WASHINGTON – Senator Edward J. Markey, who has faced criticism for wavering on how to respond to Syria, said Tuesday morning that he opposes the current Senate resolution to attack the country because “it is too broad, the effects of a strike are too unpredictable, and because I believe we must give diplomatic measures that could avoid military action a chance to work.”

Markey’s position has been the source of broad interest because he occupies Secretary of State John F. Kerry’s former Senate seat and because last week he was the only member of the Senate Foreign Relations Committee to vote “present” on a resolution to use force. The resolution passed on a 10-7 vote.

But the Massachusetts Democrat’s opposition to the current resolution may not matter now, as the Senate on Monday night postponed a vote to close debate on the authorization for force while the Obama administration pursues diplomatic options to removing alleged chemical weapons from the Syrian regime. Other lawmakers have been crafting alternative resolutions.

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“The use of chemical weapons is a heinous and horrific act outside the bounds of civilized conduct,” Markey said in a statement. “However, I am concerned about the unintended consequences of the strikes and the potential for triggering an even greater conflagration that could be beyond our ability to predict or control.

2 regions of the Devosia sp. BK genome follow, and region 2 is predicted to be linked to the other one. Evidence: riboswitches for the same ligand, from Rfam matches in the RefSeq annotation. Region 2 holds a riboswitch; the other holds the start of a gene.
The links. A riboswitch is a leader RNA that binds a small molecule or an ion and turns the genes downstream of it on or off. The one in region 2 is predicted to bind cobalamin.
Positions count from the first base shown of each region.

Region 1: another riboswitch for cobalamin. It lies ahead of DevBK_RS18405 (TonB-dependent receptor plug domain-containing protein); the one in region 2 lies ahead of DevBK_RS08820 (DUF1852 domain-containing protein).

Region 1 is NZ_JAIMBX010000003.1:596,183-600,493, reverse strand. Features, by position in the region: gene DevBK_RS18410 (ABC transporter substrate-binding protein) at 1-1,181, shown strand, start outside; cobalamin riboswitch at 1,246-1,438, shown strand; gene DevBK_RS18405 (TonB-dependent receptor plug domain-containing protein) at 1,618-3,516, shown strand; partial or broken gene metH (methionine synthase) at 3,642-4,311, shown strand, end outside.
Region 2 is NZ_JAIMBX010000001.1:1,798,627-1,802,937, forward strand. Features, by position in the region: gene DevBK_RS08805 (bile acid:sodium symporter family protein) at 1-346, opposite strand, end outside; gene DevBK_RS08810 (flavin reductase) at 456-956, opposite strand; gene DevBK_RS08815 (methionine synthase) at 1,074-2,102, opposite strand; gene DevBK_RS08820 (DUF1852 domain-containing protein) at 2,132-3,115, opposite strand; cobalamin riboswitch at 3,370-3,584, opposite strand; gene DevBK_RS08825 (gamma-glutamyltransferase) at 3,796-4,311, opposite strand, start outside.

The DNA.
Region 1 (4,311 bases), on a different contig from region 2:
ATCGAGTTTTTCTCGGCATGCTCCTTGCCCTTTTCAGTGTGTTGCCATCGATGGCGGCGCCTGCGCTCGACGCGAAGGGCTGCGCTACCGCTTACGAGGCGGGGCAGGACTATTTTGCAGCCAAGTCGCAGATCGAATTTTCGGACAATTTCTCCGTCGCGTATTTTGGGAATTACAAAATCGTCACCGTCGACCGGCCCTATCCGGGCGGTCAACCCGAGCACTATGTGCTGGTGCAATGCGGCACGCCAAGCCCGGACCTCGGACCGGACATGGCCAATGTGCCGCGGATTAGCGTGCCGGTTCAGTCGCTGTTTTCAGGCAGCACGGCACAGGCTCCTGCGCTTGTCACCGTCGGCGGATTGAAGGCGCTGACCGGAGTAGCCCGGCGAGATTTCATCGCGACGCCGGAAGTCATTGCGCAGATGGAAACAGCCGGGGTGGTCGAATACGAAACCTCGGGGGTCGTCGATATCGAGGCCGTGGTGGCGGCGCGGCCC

“After weighing all the information, I do not dispute the evidence that the administration has presented about Assad’s use of chemical weapons,” he continued. “However, I do not believe that the resolution as currently written is the most effective way for our country to accomplish its objectives in Syria. Moreover, I believe that such a military strike could actually make it more difficult for our nation to achieve its goals in this volatile region of the world.”

Markey’s decision not to support the measure could be embarrassing for Kerry, who for nearly three decades held the Senate seat that Markey now occupies. Kerry has been actively courting Markey’s vote, through a series of phone calls, and has been the Obama administration’s chief salesman to Congress.

Markey last week voted “present” when the issue came up in the Senate Committee on Foreign Relations. He said at the time he wanted more time to analyze the situation.

“My one concern is that we not get on a slippery slope — that we understand all of the steps that this action could lead to,” he told the Globe after the vote. “It’s about the resolution being too broad. It’s about the need for more information. It’s about my worry about a greater involvement in Syria.”

Asked why he did not just oppose the authorization, as did some of his colleagues who had similar concerns, he said, “A `no’ vote would have indicated I had sufficient information on which to base the decision. Which I did not.”